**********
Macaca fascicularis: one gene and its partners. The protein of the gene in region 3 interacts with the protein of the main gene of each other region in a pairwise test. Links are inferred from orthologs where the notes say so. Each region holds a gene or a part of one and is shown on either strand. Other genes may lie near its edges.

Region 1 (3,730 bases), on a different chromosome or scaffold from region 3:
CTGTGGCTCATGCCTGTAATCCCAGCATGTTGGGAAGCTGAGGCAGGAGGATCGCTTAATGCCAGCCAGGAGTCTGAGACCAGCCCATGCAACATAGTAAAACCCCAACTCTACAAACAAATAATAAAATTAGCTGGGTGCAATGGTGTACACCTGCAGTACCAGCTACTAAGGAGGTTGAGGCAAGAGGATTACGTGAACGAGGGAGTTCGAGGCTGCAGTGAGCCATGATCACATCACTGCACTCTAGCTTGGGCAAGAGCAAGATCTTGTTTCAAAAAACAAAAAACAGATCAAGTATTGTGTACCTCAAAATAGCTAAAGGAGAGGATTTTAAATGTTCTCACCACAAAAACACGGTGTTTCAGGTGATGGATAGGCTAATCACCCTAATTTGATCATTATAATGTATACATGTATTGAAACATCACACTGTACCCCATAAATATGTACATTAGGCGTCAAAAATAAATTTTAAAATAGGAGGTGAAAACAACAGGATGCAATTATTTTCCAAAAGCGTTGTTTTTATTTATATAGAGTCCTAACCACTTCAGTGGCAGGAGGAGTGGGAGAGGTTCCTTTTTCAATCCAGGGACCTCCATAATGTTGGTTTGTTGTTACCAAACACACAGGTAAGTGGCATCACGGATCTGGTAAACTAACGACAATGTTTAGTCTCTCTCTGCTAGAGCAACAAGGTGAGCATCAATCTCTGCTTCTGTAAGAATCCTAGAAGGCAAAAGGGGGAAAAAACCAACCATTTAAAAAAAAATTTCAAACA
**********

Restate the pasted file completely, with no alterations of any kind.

Macaca fascicularis: one gene and its partners. The protein of the gene in region 3 interacts with the protein of the main gene of each other region in a pairwise test. Links are inferred from orthologs where the notes say so. Each region holds a gene or a part of one and is shown on either strand. Other genes may lie near its edges.

Region 1 (3,730 bases), on a different chromosome or scaffold from region 3:
CTGTGGCTCATGCCTGTAATCCCAGCATGTTGGGAAGCTGAGGCAGGAGGATCGCTTAATGCCAGCCAGGAGTCTGAGACCAGCCCATGCAACATAGTAAAACCCCAACTCTACAAACAAATAATAAAATTAGCTGGGTGCAATGGTGTACACCTGCAGTACCAGCTACTAAGGAGGTTGAGGCAAGAGGATTACGTGAACGAGGGAGTTCGAGGCTGCAGTGAGCCATGATCACATCACTGCACTCTAGCTTGGGCAAGAGCAAGATCTTGTTTCAAAAAACAAAAAACAGATCAAGTATTGTGTACCTCAAAATAGCTAAAGGAGAGGATTTTAAATGTTCTCACCACAAAAACACGGTGTTTCAGGTGATGGATAGGCTAATCACCCTAATTTGATCATTATAATGTATACATGTATTGAAACATCACACTGTACCCCATAAATATGTACATTAGGCGTCAAAAATAAATTTTAAAATAGGAGGTGAAAACAACAGGATGCAATTATTTTCCAAAAGCGTTGTTTTTATTTATATAGAGTCCTAACCACTTCAGTGGCAGGAGGAGTGGGAGAGGTTCCTTTTTCAATCCAGGGACCTCCATAATGTTGGTTTGTTGTTACCAAACACACAGGTAAGTGGCATCACGGATCTGGTAAACTAACGACAATGTTTAGTCTCTCTCTGCTAGAGCAACAAGGTGAGCATCAATCTCTGCTTCTGTAAGAATCCTAGAAGGCAAAAGGGGGAAAAAACCAACCATTTAAAAAAAAATTTCAAACA